Tuesday, July 16, 2013

Are Drugs and Sport like Speeding on the Highway? Does Everyone Do It and Only Some Get Caught?

I have a policy of staying away from talking about "drugs" and "cheats" in athletics or sports of any kind.  Not because I condone "cheating" or PEDs (Performance Enhancing Drugs), but because a lot of these "journalists" out there that like to point fingers at some and not others are a waste of space and words.

For example:

If all baseball players that hit home runs are "cheats," don't you find it a little bit suspicious that 40 year old men can play professional hockey at an extremely high level with people in their early twenties?  If hockey were golf I'd understand, but the sport is arguably one of the most physical on the planet.

Furthermore, you remember that Waterloo CIS football steroid scandal?  If wannabe RIM and Microsoft employees are "juicing up" it's safe to say that we as a society need to re-evaluate who we string up and denigrate as "cheats."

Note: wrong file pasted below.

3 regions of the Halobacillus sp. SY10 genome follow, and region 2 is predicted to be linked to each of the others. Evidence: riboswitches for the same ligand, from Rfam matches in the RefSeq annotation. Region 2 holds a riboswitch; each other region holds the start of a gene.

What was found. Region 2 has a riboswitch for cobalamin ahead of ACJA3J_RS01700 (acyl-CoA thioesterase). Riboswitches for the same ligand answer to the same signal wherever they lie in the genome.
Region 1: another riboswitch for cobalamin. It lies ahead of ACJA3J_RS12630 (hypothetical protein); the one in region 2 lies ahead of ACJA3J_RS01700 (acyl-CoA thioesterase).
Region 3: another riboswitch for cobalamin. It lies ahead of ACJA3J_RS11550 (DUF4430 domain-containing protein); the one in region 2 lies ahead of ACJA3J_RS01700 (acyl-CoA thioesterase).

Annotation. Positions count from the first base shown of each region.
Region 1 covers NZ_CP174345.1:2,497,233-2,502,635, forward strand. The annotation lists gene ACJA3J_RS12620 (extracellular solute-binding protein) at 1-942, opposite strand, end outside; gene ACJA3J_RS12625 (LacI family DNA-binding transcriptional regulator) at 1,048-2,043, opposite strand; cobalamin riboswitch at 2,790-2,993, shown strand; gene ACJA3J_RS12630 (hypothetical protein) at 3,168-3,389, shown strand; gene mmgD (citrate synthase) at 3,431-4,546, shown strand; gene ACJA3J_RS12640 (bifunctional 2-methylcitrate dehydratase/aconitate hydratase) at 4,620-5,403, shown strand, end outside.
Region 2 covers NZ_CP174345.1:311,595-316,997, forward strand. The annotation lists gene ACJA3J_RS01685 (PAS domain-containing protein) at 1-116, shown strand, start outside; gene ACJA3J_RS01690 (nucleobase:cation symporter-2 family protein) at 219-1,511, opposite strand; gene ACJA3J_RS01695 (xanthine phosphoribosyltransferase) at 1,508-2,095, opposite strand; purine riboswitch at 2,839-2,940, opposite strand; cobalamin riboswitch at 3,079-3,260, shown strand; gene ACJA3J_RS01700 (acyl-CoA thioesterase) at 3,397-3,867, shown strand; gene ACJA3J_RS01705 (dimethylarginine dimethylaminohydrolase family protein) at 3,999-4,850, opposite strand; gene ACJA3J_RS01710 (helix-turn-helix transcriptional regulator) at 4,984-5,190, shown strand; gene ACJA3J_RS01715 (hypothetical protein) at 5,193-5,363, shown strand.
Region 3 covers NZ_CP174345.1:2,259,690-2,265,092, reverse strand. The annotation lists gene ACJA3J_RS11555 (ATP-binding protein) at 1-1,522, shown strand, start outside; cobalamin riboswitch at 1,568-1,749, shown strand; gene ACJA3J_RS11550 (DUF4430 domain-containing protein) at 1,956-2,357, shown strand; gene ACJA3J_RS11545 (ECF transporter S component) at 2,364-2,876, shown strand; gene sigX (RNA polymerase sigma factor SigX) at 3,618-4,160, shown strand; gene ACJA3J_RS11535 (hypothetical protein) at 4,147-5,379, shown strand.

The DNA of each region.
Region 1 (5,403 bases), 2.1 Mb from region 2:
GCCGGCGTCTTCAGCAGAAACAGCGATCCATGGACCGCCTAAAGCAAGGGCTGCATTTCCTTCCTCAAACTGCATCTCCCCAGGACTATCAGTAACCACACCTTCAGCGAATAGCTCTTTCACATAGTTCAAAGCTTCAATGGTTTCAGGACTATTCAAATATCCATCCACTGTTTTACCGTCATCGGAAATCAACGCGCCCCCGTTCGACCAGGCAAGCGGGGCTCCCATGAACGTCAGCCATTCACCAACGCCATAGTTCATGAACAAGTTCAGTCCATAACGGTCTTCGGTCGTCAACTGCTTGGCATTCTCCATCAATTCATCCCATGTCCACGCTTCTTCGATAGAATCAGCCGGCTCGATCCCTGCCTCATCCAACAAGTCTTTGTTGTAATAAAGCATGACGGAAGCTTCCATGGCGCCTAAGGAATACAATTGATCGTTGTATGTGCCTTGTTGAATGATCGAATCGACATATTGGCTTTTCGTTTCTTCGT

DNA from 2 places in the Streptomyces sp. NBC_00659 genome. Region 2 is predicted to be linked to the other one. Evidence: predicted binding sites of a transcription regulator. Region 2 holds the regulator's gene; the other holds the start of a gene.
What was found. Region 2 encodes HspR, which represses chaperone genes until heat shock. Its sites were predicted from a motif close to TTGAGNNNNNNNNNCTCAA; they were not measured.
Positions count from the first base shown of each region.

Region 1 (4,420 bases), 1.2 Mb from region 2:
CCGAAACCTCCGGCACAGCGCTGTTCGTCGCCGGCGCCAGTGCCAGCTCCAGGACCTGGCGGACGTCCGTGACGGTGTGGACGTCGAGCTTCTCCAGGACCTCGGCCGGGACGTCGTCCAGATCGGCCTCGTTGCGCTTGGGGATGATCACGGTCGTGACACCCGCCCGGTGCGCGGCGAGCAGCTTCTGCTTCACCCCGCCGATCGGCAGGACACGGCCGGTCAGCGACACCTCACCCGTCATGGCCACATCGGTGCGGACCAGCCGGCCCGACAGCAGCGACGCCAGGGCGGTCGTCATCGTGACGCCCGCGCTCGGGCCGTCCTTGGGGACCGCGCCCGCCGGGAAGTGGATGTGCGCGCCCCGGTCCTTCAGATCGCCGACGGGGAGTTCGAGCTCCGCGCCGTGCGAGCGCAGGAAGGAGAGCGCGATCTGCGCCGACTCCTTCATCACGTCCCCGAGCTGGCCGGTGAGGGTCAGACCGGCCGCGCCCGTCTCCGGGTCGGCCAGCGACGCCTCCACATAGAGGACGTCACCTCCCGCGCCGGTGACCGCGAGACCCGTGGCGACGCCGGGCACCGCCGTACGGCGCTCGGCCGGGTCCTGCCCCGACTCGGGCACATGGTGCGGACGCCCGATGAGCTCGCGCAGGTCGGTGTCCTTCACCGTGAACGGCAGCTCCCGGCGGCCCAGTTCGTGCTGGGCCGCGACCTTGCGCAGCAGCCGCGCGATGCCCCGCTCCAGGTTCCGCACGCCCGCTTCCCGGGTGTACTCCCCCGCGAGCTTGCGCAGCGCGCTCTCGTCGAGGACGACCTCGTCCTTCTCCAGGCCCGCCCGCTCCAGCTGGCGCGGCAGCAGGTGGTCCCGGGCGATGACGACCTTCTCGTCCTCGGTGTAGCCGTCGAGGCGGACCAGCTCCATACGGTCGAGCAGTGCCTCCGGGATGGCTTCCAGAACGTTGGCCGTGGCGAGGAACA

And what about my beloved Argos?

After this new "scandal" with Asafa Powell, a second Toronto trainer that's been linked to the Argos has been involved with PEDs. 

I won't do the "guilty by association" garbage that "journalists" like to do (why Bolt would be linked to Asafa Powell is beyond me - last time I checked they train on different continents.  It's like saying all White Hispanics will kill an unarmed Black kid if they have the chance.  Hmmm on second thought, maybe journalists are right.), since when I was a top-class sprinter, I frequented Galea's Institute of Sports Medicine in Etobicoke more than once.  And I pretty well lived at York rubbing with shoulders with people like Ben Johnson and Charlie Francis.

Does that make me a "drug cheat" that should be banished to the oblivion of nothingness waiting for my ESPN documentary in 25 years?

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